Young Driver Program a Bad Idea

In reference to your story in July’s issue (“Feds Ponder Young Driver Program,” page 12): I can’t believe this is being considered!

If the industry needs drivers, they need to do something about keeping them. My husband has been driving for 11 years, myself for three years, and we are looking to get out. There are way too many inexperienced punks looking for an easy job. Courtesy on the road is disappearing, along with safe drivers. Crash training seems to be a norm.

The industry needs quality drivers, meaning safe and smart with more training before they are let loose on the road at any age. Trucking also needs incentives to keep its experienced, accident-free drivers. This takes raising drivers’ pay, regardless of higher consumer prices. Consumers should be used to paying more for convenience. Trucking is the only industry that does not get cost-of-living increases. I love driving, but some of us can’t afford to continue. Drivers can’t afford to strike to show consumers how bad it would be if America stopped rolling.

I’m also tired of dealing with moronic four-wheelers. Now those morons are driving trucks because companies are just looking for a warm body to put behind the wheel, rather than safe, well-trained and experienced drivers. I can’t figure out why companies waste money paying for damage students cause, but won’t take care of accident-free drivers.

Wendy Kurzym
Plano, Texas

Unknown Samaritan

On April 5 on I-95 near Florence, S.C., we were going north in a blue-and-white Ford F250 truck, pulling a 27-foot Prowler trailer, when a 32-foot Bounder RV pulling a car came across from the fast lane and forced us to the shoulder. He then came to the shoulder, forcing us to go on the grass and down the ravine as he drove on.

We would like to thank the truck driver who was nice enough to pull the man over to tell him what he did. When the man walked around his unit to see if any damage was done, and saw there was none, he got into his RV and kept going north.

The truck driver called the state police and gave them the Bounder’s plate number. They apprehended the RV’s driver about 20 miles up the road, brought him back and charged him with the accident. We hope by writing to you the trucker may see our “thank you” in your magazine, and know how much we appreciate what he did for us. As in New Jersey your insurance goes up with each accident, he gave us the proof we needed to show it wasn’t something that we could have avoided. We thank him so much.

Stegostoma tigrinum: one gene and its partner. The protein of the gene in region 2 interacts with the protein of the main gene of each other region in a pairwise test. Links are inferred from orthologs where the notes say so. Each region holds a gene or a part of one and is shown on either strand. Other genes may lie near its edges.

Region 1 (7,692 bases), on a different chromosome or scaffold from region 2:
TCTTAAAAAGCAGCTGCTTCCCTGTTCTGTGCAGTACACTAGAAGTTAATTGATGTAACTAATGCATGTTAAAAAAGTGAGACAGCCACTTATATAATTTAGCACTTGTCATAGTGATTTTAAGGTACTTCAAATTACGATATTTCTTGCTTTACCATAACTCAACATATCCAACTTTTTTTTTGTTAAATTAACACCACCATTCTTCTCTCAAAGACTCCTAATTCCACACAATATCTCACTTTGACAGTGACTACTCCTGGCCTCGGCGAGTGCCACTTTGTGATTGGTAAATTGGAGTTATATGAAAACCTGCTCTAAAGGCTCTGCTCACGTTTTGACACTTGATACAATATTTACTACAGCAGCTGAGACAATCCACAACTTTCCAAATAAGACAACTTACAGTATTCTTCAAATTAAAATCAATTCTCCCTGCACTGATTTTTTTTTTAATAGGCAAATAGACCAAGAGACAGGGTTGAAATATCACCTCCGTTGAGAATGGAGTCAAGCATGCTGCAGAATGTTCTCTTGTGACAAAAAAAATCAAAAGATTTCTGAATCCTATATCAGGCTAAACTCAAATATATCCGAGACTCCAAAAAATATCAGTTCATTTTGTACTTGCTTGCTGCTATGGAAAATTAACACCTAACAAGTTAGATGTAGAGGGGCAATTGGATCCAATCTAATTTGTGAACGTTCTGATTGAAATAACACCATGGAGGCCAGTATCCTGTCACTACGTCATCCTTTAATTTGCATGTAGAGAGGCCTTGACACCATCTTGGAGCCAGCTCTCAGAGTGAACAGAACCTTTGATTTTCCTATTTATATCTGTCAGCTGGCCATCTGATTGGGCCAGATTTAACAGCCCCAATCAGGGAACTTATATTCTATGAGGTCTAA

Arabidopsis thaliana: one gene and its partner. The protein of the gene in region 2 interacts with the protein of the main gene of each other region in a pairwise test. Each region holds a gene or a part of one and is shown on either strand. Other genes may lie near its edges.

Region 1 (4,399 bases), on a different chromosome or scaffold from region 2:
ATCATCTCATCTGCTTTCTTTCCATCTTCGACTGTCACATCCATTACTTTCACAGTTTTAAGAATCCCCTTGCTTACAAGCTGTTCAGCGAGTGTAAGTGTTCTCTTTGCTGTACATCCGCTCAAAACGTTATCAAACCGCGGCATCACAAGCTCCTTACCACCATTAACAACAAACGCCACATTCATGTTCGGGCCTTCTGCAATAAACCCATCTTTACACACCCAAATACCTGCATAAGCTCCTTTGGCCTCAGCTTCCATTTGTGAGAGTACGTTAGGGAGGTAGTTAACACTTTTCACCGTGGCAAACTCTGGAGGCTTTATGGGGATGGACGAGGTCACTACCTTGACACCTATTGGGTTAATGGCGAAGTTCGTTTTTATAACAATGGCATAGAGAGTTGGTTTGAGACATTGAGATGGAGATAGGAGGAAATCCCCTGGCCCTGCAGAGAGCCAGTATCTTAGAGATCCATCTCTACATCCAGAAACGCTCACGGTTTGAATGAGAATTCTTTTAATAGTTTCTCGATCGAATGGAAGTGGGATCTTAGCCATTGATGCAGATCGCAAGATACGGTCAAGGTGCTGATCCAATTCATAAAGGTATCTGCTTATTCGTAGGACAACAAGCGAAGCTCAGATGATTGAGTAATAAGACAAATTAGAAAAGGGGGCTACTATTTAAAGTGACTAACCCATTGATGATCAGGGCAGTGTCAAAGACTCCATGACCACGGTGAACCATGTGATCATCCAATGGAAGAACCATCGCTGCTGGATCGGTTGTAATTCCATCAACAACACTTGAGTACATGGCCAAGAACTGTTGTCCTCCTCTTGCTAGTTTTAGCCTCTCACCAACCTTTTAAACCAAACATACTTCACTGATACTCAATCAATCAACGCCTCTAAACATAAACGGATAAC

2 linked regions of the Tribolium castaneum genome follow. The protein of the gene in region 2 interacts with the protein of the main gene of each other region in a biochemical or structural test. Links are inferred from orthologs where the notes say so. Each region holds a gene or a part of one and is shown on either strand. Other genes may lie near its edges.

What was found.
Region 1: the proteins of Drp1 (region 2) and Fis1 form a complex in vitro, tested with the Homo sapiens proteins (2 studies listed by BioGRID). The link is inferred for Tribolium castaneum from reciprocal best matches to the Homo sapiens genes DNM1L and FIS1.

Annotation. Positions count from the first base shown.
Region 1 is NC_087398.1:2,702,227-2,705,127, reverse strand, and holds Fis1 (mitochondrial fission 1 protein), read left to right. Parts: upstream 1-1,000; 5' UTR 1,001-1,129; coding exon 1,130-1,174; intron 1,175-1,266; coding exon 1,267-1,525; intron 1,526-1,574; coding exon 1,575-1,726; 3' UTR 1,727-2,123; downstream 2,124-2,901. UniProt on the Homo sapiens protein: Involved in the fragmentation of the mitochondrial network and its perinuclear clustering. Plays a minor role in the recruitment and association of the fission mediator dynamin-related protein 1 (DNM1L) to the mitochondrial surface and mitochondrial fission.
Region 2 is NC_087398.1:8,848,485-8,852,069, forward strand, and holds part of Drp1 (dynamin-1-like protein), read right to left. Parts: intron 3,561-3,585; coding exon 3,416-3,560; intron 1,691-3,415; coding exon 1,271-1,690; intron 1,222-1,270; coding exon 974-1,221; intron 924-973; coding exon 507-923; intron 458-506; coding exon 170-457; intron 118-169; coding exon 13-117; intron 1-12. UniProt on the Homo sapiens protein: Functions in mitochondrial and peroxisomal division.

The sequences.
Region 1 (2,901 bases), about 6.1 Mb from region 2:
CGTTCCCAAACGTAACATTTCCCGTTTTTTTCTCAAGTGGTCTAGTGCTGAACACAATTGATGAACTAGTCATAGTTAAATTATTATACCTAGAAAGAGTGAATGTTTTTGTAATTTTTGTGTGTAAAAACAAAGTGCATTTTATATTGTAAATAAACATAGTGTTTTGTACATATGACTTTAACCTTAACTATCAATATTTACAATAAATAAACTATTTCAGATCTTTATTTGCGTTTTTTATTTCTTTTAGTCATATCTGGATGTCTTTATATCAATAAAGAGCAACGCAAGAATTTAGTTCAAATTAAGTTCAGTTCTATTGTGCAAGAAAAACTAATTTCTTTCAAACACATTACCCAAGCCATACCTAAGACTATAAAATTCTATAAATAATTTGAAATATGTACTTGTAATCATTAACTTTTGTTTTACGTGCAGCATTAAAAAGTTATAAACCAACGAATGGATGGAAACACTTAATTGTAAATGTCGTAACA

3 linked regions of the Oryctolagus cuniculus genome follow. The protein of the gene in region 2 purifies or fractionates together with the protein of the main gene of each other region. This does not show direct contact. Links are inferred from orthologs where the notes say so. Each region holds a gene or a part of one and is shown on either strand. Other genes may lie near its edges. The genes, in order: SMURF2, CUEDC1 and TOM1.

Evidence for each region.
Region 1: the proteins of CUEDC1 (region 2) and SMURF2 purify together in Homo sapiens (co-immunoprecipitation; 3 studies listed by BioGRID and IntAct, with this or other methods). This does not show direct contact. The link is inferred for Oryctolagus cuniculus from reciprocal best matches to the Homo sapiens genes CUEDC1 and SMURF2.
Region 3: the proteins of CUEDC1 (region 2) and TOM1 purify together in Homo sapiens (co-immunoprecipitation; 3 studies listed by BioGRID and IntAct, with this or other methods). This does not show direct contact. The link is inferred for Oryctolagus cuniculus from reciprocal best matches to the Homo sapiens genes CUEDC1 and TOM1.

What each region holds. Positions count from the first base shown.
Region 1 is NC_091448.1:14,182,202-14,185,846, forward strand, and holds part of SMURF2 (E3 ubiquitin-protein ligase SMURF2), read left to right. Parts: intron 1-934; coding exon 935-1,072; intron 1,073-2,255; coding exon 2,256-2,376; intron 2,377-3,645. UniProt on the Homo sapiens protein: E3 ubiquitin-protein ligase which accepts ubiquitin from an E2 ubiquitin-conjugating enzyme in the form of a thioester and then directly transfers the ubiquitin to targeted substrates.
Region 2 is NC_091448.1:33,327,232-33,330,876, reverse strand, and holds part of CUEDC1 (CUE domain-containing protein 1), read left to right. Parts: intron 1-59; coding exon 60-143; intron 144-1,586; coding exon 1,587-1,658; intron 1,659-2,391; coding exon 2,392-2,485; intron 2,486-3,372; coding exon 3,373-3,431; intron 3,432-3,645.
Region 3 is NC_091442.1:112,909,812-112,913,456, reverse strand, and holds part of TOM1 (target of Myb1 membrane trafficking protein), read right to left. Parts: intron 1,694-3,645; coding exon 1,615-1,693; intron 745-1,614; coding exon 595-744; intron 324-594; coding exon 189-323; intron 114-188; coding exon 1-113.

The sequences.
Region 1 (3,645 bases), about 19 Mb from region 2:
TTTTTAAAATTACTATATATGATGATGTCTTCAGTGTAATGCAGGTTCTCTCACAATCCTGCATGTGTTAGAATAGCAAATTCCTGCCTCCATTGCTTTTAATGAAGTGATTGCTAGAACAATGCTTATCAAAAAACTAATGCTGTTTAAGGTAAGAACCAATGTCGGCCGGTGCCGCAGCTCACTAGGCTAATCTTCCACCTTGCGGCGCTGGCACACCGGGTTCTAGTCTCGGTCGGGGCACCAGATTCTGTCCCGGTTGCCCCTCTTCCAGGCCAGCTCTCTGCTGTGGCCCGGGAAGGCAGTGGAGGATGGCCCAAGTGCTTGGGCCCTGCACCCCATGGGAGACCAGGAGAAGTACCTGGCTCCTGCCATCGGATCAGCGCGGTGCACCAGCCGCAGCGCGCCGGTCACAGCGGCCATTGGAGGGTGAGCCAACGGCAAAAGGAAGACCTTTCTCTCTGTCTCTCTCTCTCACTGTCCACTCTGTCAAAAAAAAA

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Mr. and Mrs. George Berrue
Edison, N.J.

Whiners and Crybaby Club

Some time ago, I was reading a letter from another driver who mentioned starting a “Whiners and Crybaby Club.” At the time I didn’t give it much thought, but as time went by and I heard drivers whining about slow service or that the company is out to get them, I thought this Whiners and Crybaby Club might just be the ticket.

A few nights ago I was in Salinas, Calif., waiting to be loaded with not a lot going on, and I mentioned it across my CB. The response was better than I had counted on. More than one driver came back wanting to be the CEO and VP, as it seemed to me they were more than willing to fight for that right.

Some wanted to know where I was hiding; to stay in the true “Rambo” fashion, I gave them someone else’s truck number. Two drivers wanted an application so bad they started bobtailing around the truckstop.

These hands must have thought or the lack of thought, so I jumped from my truck and set out on a mission! I didn’t leave the safe confines of my truck alone – I took my trusted hand-held “Rambo” radio with me. After ducking in and out of the truckstop for about two hours and watching these two fools, I thought maybe they needed to be CEO and VP of the Whiners and Crybaby Club.

The next problem it seems would be getting the application to all these people. We could tape them on their trucks, hide them in the menus at about any truckstop, or put them in the restrooms. For all those that seem to have a problem reading, we could just have them put an “X” on the bottom line.

In the parking lot, at the shippers, etc., we could just use a sticky note for an on-the-spot award. You know the ones: those who take two slots, pull out 10 feet in the travel lane, knock over signs.

I was told some years ago that we are part of the problem or part of the solution. After hearing some whining my reply is no! You are the problem or the solution, which are you? Be careful when you start to whine, you may be chosen to join the Whiners and Crybaby Club!

Floyd Collins

The Business Manual for Owner-Operators
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